Sydney Councils fear for the future of community infrastructure as the NSW Government proposes the removal of developer paid taxes, leaving the costs to ratepayers.
Councils use developer contributions paid from large-scale projects to fund local sporting infrastructure, libraries, swimming pools and other council-led upgrades.
However, there are concerns that increasing ratepayer’s taxes will not be sufficient for the cost of local community initiatives.
Councils expect to face financial losses and depletion of community projects that will affect scheduled initiatives relying on developer taxes.
Mayor of Waverley Paula Masselos predicts that Waverley Council will lose millions with the amendment of developer contributions.
“[This] would have a serious impact upon the amenity of our local government area,” Massselos told City Hub.
“Developer contributions ensure that councils can upgrade … important infrastructure and continue to provide a liveable place for our communities.”
Masselos also raised issues with the bill’s removal of ‘non-essential’ community infrastructure from the allocation of funds.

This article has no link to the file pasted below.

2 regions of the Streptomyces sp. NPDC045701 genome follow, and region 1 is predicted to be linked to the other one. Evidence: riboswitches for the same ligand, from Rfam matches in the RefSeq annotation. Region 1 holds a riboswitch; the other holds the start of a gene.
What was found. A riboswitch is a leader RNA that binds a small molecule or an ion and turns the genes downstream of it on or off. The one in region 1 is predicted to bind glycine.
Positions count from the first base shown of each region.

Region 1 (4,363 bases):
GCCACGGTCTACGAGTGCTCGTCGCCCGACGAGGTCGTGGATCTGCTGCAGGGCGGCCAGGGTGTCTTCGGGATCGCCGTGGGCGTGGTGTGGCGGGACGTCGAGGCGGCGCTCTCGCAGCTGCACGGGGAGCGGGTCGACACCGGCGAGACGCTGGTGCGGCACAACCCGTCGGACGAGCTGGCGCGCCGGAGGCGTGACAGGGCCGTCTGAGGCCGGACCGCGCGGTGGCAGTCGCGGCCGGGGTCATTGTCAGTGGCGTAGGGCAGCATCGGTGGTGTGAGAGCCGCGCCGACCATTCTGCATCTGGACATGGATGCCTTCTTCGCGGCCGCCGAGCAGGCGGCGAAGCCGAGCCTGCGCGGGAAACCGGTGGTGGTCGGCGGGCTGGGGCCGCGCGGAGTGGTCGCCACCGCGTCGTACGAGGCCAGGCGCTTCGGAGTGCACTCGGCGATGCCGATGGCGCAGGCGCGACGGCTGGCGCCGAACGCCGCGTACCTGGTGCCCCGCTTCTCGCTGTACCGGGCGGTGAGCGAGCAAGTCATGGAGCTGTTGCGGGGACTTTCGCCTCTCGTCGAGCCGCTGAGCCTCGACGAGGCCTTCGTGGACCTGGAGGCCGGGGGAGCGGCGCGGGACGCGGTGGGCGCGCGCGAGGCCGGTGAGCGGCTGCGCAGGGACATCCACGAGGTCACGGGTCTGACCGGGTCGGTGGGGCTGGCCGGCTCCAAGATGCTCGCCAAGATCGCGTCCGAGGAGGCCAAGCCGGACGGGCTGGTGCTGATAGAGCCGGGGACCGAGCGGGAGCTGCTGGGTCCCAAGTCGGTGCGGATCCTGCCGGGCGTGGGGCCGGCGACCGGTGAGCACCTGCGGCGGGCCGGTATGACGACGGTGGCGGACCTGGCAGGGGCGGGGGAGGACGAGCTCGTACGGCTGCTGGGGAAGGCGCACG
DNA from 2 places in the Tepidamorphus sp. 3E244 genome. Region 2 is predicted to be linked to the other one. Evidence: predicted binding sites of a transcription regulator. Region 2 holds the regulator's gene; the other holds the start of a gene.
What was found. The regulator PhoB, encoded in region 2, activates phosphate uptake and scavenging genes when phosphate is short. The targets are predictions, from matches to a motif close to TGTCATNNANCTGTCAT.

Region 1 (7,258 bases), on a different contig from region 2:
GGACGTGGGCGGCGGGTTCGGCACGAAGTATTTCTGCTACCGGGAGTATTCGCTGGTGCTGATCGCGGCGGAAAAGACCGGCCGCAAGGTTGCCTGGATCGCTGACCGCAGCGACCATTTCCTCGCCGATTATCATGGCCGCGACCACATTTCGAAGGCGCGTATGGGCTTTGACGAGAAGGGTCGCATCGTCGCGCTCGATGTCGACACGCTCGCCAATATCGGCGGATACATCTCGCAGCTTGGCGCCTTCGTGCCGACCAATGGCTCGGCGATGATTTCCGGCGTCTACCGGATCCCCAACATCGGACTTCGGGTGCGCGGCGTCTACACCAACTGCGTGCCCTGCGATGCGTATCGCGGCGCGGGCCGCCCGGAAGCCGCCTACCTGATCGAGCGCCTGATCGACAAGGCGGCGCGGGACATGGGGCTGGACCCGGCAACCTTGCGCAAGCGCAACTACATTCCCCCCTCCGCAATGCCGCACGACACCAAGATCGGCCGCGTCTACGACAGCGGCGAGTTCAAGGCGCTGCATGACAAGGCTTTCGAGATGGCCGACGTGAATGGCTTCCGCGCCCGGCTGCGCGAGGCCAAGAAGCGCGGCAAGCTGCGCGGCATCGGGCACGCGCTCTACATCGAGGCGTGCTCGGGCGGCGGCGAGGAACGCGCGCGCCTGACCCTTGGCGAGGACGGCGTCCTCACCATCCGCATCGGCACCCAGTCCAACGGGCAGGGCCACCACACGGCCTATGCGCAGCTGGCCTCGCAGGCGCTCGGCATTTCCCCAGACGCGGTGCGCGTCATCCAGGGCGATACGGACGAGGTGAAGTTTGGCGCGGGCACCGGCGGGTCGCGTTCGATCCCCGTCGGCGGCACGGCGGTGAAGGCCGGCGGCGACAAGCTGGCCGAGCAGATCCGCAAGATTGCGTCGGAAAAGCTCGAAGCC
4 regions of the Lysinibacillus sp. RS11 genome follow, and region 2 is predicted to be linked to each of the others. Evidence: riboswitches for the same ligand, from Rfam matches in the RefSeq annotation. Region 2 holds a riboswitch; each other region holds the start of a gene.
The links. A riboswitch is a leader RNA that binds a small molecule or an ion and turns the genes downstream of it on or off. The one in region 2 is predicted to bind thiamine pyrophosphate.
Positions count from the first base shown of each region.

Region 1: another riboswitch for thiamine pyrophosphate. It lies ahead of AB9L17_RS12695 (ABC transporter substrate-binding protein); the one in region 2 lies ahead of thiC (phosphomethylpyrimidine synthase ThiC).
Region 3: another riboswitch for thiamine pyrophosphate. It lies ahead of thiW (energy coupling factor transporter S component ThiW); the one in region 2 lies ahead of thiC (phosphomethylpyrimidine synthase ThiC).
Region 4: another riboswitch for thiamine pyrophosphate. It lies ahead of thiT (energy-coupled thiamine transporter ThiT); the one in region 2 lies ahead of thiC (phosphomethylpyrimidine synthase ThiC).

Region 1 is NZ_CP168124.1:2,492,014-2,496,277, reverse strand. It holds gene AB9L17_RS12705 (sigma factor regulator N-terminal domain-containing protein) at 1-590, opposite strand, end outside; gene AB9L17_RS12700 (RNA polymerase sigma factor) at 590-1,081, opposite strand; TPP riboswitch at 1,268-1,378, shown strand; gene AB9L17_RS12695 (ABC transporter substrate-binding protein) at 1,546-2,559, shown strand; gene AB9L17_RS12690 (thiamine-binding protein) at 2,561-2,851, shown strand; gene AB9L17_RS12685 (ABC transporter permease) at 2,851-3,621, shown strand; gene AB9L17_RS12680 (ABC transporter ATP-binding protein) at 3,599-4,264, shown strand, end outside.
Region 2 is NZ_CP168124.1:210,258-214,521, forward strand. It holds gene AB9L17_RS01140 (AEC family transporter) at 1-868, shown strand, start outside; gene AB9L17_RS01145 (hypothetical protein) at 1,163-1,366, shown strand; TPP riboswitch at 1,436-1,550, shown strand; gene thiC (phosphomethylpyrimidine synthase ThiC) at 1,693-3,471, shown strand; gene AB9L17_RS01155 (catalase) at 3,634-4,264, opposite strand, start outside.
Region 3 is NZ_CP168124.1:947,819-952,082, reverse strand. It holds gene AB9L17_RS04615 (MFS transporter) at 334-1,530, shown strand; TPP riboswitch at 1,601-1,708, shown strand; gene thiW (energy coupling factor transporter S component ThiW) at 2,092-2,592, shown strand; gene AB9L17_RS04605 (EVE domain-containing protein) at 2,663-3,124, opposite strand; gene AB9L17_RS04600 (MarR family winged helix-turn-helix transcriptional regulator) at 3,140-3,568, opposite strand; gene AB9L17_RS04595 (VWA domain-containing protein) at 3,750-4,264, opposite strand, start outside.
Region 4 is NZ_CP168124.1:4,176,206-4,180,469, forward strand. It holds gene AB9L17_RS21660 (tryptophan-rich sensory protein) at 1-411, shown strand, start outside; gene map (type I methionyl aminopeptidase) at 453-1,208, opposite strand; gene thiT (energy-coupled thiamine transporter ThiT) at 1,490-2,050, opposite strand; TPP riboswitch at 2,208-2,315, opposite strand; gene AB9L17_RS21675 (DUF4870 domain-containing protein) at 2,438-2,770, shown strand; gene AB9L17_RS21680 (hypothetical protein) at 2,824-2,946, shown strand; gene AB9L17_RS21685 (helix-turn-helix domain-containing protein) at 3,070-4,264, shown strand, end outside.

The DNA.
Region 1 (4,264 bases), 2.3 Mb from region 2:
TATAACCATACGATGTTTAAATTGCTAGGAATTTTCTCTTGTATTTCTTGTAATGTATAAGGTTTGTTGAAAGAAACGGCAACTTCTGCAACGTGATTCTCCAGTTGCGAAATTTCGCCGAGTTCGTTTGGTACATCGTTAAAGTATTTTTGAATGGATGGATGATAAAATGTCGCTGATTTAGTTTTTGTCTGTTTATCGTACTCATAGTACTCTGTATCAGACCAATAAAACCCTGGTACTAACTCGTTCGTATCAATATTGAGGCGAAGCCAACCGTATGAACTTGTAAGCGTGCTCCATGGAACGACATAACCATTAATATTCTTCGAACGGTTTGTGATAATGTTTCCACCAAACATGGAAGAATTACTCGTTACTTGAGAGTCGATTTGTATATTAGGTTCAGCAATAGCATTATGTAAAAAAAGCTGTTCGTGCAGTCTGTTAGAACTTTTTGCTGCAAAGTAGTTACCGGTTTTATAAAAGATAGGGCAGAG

“[Waverley Council] regard open space, recreational and community facilities as being very much essential,” she said.
Lord Mayor Clover Moore recognised the benefits of the existing developer contribution tax in funding the Green Square development.
“The massive $13 billion of private investment in the redevelopment of Green Square was underpinned by $1.3 billion of local infrastructure and community facilities – funded by the City and developers,” Moore told City Hub.
“Had this Bill been in place… ratepayers would have been required to pay hundreds of millions of dollars in extra rates.”
Moore says the Bill will also impact Pyrmont’s future development proposal, largely endorsed by the State Government.
“The City will need the developer contributions to provide the infrastructure that will make that place work,” she stated.
City of Sydney Labor Councillor Linda Scott says developer payments are ‘critical’ for councils.
“These contributions help fund vital infrastructure to support population growth in communities, including footpaths, cycleways, parks and open space to help cope with the increased demand new development brings,” Scott said.
Masselos raised concern that the State Government’s proposal was largely swept under the radar, saying that Waverley Council felt unprepared for the Friday 11 July submissions deadline date.
“The complexity of the draft Bill and the impossible deadline has left Council with little time to properly interrogate the draft Bill,” said Masselos.
Scott also mentioned the State Government’s failure to consult with Councils and residents.
“I was surprised the NSW Government tried to push through changes that would result in potential deferral and reductions of these payments without even consulting councils and their communities,” Scott said.